RICHMOND, Va. -- For many folks Super Bowl Sunday means not only watching the big game, but eating lots of yummy snacks and consuming large amounts of beer and alcohol.
But for Marine veteran Chris Lauterbach, who is a recovering alcoholic with three D-U-I convictions, it means planning a different type of party.
"I'm planning this weekend on doing the Sober Super Bowl party,” Lauterbach said.
Lauterbach told WTVR CBS 6 reporter Sandra Jones that he got into trouble when he stopped going to meetings.
"What really fell through for me is I... stopped working with a sponsor through Alcoholics Anonymous --and started to go internal and not ask anybody for help,” Lauterbach said.
The veteran said his addiction got progressively worse after serving in combat.
"It wasn't just the drinking," Lauterbach said. "It's my own defects of character [and] personality traits. Things I needed to look at in order to basically change.”
For people planning to have a drink at the party, officials urge them not to fumble when it comes to safety.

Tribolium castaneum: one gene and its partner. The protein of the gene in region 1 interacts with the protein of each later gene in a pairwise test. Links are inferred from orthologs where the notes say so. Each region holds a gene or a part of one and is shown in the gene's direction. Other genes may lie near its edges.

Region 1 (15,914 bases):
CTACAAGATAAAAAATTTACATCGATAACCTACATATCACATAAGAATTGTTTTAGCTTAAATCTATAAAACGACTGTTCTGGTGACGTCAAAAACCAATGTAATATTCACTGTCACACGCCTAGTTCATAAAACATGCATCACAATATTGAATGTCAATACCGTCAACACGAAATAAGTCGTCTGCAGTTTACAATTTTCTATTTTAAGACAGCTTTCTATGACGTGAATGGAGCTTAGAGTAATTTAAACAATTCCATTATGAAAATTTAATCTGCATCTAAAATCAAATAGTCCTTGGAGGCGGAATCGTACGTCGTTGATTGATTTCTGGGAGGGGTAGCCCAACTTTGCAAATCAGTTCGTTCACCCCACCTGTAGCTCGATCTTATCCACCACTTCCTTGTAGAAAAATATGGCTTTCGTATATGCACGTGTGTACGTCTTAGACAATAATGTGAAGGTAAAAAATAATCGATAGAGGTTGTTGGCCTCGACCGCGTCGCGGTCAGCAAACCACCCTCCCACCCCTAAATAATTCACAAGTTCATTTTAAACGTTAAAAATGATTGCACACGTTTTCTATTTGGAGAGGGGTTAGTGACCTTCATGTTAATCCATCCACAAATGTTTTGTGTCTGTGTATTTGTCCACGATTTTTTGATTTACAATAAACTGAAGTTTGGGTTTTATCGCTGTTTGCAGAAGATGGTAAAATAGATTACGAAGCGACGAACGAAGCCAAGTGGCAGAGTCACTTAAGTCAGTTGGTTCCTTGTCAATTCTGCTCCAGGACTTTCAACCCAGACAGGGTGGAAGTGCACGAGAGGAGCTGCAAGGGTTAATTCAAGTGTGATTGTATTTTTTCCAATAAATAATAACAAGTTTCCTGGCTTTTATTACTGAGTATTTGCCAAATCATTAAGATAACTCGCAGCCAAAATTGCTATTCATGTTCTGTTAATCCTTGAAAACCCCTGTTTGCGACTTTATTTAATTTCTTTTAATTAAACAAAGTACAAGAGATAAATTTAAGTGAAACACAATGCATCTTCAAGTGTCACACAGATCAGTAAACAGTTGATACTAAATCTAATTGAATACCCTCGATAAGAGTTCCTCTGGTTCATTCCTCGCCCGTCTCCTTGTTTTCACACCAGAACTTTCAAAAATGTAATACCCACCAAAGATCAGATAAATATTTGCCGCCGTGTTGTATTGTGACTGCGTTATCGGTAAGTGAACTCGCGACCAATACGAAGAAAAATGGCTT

"People die in alcohol related crashes every 51 minutes in the United States and we know that that spikes whenever there's an event like Super Bowl Sunday,” said Martha Meade with AAA.
Accordingly, Meade said it is critical to plan ahead. Make sure to have a designated driver, call a cab or have an Uber to pick you up.
"It's a tradition in America, but you got to make your tradition to play before you get there," Meade said. "How you're going to get home -- or just don't leave at all. Crash on the couch. Crash on the floor. It's not worth it.”
That is why Lauterbach is part of the growing sobriety movement as he celebrates 100 days sober.
"I feel very good," Lauterbach said. "It's been a rough road.”
Virginia is one of a few states that does not allow crash victims to sue the person who serves a drunk driver.